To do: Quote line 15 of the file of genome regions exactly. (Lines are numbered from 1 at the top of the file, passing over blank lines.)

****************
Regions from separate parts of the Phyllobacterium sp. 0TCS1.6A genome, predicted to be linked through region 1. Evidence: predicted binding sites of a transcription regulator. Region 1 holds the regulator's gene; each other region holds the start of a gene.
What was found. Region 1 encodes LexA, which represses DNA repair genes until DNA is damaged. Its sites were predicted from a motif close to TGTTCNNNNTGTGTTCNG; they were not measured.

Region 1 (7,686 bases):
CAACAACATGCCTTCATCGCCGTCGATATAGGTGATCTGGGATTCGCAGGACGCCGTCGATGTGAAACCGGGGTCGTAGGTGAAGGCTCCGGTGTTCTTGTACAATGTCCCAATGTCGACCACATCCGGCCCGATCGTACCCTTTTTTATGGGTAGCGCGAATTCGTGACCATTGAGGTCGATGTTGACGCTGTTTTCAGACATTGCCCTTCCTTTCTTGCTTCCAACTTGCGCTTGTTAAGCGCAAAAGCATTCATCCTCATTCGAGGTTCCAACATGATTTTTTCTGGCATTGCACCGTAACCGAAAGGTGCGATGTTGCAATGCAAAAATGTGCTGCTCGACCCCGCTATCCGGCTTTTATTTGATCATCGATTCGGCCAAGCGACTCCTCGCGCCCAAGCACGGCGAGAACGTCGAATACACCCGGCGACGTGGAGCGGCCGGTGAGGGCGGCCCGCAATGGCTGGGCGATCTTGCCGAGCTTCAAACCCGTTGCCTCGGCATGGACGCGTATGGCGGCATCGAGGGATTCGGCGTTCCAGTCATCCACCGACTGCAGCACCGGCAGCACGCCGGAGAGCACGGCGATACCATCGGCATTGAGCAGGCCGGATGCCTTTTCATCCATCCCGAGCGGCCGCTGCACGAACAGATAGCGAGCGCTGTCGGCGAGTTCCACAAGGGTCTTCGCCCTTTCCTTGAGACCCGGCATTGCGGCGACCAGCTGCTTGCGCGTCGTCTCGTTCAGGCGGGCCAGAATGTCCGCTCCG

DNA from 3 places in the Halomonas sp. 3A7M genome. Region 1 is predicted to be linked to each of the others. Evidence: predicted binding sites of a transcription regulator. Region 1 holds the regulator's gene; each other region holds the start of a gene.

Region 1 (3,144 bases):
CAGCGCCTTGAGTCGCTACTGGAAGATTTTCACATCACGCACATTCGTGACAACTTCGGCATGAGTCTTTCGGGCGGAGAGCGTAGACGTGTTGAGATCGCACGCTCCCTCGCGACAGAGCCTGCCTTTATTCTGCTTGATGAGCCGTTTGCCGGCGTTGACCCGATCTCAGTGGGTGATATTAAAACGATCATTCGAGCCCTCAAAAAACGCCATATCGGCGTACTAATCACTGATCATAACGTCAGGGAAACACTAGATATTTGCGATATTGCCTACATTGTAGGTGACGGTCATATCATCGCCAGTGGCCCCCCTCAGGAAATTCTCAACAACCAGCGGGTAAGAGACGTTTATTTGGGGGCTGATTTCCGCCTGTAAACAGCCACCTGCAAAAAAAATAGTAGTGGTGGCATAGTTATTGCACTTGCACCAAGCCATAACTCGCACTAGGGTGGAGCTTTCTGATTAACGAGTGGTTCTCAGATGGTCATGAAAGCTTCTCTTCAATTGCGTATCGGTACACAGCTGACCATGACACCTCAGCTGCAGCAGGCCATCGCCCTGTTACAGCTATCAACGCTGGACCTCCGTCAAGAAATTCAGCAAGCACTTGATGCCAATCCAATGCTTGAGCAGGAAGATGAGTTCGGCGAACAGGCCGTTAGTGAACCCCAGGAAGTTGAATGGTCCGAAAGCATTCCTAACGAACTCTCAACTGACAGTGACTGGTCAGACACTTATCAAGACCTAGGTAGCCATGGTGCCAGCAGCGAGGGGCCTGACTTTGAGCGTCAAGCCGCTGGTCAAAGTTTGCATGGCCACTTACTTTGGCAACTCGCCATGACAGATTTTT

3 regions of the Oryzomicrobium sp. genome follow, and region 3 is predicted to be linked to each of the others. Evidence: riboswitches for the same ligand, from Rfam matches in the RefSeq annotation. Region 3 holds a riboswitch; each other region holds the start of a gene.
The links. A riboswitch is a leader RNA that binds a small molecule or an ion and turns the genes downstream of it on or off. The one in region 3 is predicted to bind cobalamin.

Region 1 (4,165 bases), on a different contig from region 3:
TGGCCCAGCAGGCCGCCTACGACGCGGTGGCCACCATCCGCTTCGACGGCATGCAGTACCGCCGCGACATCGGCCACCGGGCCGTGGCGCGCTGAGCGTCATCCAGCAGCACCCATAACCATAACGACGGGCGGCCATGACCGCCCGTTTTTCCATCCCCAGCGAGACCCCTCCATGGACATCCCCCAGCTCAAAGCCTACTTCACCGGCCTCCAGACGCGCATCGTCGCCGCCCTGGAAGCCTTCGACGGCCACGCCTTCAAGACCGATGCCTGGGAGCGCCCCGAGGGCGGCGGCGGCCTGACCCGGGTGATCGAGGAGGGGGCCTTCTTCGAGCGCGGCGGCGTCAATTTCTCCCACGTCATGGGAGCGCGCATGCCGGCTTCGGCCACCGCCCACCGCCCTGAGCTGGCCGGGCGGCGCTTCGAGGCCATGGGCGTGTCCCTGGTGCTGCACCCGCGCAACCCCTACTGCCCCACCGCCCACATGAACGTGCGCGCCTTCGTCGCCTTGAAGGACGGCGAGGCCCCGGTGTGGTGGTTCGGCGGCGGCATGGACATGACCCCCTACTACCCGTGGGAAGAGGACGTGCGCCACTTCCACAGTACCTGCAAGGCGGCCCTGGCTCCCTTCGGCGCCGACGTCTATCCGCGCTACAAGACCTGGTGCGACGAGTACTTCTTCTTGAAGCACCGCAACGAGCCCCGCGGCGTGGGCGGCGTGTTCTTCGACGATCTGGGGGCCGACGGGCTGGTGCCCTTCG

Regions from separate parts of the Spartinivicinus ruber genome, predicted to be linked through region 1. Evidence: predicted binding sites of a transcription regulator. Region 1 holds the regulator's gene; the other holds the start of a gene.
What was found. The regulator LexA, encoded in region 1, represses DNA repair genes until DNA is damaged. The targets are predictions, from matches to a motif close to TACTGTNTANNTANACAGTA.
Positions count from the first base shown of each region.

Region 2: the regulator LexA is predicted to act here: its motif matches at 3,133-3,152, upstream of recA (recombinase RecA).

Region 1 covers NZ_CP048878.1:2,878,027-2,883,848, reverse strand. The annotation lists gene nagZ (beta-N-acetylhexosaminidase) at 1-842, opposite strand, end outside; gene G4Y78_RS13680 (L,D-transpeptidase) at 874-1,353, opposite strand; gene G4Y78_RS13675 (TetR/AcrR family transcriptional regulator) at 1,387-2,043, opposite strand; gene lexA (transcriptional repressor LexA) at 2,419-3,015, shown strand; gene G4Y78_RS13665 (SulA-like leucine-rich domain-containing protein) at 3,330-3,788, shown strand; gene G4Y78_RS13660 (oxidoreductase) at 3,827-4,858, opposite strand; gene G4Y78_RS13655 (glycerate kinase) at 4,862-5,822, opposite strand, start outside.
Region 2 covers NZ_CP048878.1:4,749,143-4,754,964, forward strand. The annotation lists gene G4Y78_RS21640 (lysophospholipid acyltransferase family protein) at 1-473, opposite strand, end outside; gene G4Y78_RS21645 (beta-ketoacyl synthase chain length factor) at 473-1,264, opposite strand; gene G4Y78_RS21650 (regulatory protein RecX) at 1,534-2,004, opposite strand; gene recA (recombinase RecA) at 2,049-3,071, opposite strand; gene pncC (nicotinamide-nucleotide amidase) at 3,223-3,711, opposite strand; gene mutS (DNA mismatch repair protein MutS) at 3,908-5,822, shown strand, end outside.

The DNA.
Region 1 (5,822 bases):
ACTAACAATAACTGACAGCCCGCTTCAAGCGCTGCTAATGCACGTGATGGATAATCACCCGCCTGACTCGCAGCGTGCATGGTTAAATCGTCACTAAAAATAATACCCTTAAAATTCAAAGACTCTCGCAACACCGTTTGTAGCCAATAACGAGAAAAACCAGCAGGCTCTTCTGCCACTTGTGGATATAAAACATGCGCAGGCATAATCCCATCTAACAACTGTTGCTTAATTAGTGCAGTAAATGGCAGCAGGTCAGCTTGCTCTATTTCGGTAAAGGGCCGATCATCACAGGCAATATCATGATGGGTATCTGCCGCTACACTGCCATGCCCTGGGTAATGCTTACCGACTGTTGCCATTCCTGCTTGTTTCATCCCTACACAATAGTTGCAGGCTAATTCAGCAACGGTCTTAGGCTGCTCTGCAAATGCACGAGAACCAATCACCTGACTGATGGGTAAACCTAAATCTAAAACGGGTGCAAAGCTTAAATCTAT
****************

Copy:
Region 2: the regulator LexA is predicted to act here: its motif matches at 3,133-3,152, upstream of recA (recombinase RecA).